What is Deep Searching?
Deep searching revolves around data that can’t be easily found through traditional search engines. Content, such as technical papers, scientific research and private databases make up what is called the Deep Web. Deep searching generally entails connecting to these otherwise inaccessible databases, in real-time, and serving up relevant results.
The Difference Between the Surface Web and The Deep Web
Unlike searching the Surface Web, which is composed of all of the content that we typically see on a day-to-day basis, the deep web can’t be accessed by search engines’ bots or crawlers. Search engines, like Google and Yahoo, use bots to copy the data from webpages and create a searchable index for users. When content is restricted to authorized users, or isn’t visible to the bot, it will never be found on these search engines.
Take for example, a website found with the popular and competitive search term same day payday loans, this website is very accessible, but the website’s database of payday lenders as it were, will never be found by the search engine, because the bot simply can’t access it.
How Big Is the Deep Web?
The deep web represents a treasure trove of information that can’t readily be found online. Webpages and other forms of online content, that aren’t accessible through traditional search engines are estimated to be as much as 500,000 times larger than the web we typically browse. In some cases materials that comprises parts of the deep web, are not even accessible through common web browsers. Instead the computer must have specific software installed to connect to the subnets which house these deep web databases.
Private databases are data stores or information centers that can only be accessed by authorized users. Many social networking sites, government databases, and subscription-based media outlets have large private databases, that can only be accessed by registered users or subscribers.
The Office of Scientific and Technical Information, or OSTI, created a real-time, multi-database, deep web search engine at science.gov, which can query a multitude of government data stores at once.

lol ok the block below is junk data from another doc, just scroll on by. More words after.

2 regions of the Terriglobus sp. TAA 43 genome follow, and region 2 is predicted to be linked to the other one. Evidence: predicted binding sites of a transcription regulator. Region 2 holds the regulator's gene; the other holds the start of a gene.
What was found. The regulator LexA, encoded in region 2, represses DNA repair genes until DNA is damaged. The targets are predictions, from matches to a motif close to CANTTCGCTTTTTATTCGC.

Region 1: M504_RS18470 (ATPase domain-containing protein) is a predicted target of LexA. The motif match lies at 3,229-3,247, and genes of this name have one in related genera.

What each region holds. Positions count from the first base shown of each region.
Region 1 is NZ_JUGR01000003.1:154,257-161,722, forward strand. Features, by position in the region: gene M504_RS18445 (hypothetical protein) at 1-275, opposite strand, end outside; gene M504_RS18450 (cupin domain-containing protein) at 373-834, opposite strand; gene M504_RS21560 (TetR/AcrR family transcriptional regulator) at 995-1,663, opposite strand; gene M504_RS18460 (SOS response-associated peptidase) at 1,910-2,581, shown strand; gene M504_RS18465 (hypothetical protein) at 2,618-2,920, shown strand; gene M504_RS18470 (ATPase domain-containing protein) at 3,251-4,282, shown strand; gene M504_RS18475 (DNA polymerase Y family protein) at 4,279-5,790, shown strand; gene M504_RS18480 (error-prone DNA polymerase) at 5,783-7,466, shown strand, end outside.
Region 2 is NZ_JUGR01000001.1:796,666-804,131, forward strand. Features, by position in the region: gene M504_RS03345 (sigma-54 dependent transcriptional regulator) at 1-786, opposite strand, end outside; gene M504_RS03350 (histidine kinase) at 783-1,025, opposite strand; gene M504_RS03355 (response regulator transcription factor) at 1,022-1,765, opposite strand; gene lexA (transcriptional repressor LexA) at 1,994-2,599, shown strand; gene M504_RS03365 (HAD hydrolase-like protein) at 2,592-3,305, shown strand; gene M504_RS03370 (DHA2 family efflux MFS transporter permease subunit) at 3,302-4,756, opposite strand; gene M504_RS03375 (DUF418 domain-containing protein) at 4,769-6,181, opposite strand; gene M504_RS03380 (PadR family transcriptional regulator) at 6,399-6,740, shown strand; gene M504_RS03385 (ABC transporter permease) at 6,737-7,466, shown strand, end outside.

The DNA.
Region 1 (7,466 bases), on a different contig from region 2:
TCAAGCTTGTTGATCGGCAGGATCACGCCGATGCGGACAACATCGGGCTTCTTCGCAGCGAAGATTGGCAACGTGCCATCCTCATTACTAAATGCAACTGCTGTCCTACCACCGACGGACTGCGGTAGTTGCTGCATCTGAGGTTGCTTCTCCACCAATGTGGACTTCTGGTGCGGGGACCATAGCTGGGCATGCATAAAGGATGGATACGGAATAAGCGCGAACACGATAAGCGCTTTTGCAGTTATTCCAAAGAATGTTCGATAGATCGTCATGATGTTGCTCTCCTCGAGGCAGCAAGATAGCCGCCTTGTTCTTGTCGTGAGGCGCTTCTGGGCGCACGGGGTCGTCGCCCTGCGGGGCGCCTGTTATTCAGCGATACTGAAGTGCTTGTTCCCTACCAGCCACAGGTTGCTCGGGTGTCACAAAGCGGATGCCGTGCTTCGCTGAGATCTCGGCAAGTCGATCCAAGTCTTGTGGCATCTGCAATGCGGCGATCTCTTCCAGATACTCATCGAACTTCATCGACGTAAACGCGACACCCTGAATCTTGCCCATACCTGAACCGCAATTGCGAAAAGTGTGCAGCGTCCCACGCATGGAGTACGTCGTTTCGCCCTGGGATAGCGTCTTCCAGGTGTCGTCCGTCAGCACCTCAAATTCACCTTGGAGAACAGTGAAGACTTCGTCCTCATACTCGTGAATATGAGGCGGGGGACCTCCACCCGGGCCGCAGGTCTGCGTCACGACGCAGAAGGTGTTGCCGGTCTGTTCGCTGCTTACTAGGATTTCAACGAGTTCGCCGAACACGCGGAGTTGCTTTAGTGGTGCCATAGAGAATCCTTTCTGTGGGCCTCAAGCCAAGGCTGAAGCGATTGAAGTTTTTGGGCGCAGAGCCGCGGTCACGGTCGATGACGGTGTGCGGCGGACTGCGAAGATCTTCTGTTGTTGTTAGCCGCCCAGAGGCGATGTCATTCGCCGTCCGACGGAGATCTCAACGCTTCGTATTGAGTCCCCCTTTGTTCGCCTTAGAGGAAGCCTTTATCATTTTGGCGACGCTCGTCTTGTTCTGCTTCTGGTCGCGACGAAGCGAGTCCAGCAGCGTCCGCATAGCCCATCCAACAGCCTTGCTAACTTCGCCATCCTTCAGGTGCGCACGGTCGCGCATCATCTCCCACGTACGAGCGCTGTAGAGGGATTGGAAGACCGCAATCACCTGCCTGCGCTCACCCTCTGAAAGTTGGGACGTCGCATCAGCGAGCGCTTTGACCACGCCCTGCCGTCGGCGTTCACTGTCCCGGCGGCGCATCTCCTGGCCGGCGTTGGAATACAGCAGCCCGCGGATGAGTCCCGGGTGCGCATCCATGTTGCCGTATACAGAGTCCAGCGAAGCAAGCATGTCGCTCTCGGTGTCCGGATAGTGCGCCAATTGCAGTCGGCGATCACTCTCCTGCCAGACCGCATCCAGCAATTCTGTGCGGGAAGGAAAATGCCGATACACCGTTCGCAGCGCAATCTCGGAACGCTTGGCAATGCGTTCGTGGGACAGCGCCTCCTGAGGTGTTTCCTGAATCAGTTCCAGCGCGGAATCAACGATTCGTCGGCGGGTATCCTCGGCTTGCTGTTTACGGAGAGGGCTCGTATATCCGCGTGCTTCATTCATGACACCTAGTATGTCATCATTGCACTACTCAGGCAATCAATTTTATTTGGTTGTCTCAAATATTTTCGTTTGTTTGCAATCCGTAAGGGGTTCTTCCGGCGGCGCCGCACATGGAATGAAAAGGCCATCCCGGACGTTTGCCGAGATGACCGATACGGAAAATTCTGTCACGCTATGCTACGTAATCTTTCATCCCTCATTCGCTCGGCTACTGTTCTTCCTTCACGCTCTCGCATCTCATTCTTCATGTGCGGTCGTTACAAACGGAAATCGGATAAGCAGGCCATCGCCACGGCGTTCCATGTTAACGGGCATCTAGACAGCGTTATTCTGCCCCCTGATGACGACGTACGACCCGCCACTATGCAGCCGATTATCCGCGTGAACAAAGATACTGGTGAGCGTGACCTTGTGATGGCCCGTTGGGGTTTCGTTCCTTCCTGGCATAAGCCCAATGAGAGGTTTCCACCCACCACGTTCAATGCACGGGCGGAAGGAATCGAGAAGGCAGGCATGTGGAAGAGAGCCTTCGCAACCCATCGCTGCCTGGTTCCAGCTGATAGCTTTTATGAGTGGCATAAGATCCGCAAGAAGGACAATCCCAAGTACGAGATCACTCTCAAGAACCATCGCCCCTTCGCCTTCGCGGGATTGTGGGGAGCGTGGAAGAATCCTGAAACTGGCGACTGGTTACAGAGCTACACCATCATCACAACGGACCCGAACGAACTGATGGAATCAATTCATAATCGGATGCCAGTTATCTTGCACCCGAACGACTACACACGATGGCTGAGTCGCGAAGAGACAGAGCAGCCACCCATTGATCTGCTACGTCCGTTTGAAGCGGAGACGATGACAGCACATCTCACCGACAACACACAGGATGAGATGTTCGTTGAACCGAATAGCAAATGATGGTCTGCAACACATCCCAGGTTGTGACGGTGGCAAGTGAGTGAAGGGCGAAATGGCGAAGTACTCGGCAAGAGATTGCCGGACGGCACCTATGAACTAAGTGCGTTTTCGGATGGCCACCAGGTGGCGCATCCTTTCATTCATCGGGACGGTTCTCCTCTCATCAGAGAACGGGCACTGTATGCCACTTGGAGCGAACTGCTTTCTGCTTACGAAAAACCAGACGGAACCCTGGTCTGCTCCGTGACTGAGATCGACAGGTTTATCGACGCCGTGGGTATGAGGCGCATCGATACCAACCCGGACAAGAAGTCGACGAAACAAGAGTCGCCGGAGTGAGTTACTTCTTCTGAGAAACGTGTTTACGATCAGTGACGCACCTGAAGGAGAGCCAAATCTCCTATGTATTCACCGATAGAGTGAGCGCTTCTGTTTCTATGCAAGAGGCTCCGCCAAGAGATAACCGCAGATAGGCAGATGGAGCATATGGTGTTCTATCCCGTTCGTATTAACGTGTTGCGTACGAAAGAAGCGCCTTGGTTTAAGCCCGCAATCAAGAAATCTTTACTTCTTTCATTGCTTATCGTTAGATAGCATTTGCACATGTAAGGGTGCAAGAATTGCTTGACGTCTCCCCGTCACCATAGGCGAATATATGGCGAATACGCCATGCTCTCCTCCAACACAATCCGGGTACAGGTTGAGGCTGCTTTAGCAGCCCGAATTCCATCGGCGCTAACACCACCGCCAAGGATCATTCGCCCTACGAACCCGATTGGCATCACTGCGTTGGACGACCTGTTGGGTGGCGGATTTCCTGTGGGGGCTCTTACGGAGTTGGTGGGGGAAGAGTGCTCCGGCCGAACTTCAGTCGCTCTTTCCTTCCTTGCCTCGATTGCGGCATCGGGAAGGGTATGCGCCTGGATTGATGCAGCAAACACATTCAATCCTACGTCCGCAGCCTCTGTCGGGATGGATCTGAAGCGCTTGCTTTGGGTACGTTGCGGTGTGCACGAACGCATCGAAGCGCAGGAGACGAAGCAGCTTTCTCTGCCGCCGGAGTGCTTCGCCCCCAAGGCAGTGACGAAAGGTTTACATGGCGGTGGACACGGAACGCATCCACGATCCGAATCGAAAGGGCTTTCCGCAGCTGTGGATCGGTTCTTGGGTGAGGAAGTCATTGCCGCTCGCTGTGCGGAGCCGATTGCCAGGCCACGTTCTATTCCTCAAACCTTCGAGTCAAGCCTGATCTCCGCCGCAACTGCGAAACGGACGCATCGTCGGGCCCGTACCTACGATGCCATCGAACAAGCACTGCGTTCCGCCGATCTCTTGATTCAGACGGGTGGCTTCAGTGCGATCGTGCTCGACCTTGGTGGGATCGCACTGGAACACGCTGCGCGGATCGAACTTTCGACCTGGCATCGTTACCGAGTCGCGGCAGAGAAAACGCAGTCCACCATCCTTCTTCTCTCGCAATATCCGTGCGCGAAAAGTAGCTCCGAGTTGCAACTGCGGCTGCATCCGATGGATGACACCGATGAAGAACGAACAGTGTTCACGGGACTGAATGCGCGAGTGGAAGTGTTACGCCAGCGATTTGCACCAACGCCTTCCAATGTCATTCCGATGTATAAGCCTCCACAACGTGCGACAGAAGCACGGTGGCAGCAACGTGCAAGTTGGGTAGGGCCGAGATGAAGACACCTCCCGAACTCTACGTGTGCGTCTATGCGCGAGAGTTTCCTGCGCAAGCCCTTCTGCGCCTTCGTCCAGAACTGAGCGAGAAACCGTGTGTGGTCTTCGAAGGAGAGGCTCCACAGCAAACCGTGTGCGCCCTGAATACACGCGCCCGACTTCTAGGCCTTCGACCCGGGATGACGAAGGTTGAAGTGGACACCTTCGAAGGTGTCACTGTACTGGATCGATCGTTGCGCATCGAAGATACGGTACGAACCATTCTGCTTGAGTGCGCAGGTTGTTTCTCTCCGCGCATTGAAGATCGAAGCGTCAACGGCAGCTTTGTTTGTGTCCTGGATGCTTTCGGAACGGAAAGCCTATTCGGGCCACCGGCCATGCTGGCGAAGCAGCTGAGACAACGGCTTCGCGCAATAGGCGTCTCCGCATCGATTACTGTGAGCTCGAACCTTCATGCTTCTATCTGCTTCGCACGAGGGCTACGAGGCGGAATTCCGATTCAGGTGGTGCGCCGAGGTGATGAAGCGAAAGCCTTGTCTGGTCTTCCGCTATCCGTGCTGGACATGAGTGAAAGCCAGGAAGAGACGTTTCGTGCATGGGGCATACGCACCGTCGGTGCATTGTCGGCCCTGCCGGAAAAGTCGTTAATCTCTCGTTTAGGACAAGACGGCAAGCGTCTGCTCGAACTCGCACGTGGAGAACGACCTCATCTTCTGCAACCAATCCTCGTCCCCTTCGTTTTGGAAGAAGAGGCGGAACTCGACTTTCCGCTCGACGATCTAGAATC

Most social networks have developed their own internal search engines for registered users, alongside sets of APIs, which allow limited third-party querying of their data.
Media outlets have increasingly began deploying what are referred to as paywalls, which allow public access to a portion of content, while still requiring a subscription to obtain full access.
Dynamically-generated content has become increasingly common on the Internet, and main stream search engines are struggling to catch up to this trend. When content is served dynamically, or on-the-fly, search engines which rely on a locally stored copy of the page’s data are unable to determine what might be displayed on that page at another point in time. As such, it becomes very difficult for these search engines to recognize and recommend relevant pages from these websites.
The most significant hindrance to the old-fashioned search engine are new internet protocols. Most of our web activity takes place over ‘http’ or ‘https’. These are the primary protocols for the mainstream web. In recent time, however, a variety of alternate Internet Protocols have taken hold. Some have been designed for the purpose of anonymity or to circumvent censorship, while others have been around since before the web as we know it, and are being used by a growing number of underground web users.
Some of the most common alternate protocols, include;
Tor (The Onion Router): The Onion Router Project uses a network of peers, which consists of over four thousand relays, to obscure the users identity and location. Tor uses unique .tor addresses through it’s free distributed, open-source TOR software. In 2013, the NSA issued a report referring to Tor as the king of secure, low-latency anonymity software.
Freenet is a peer-to-peer protocol designed to circumvent Internet censorship. Freenet stores encrypted pieces of content on users’ computers, and connects to those pieces of content through intermediate peers.
Usenet has been around since 1980, and is used to post and view content on a worldwide, distributed network of servers.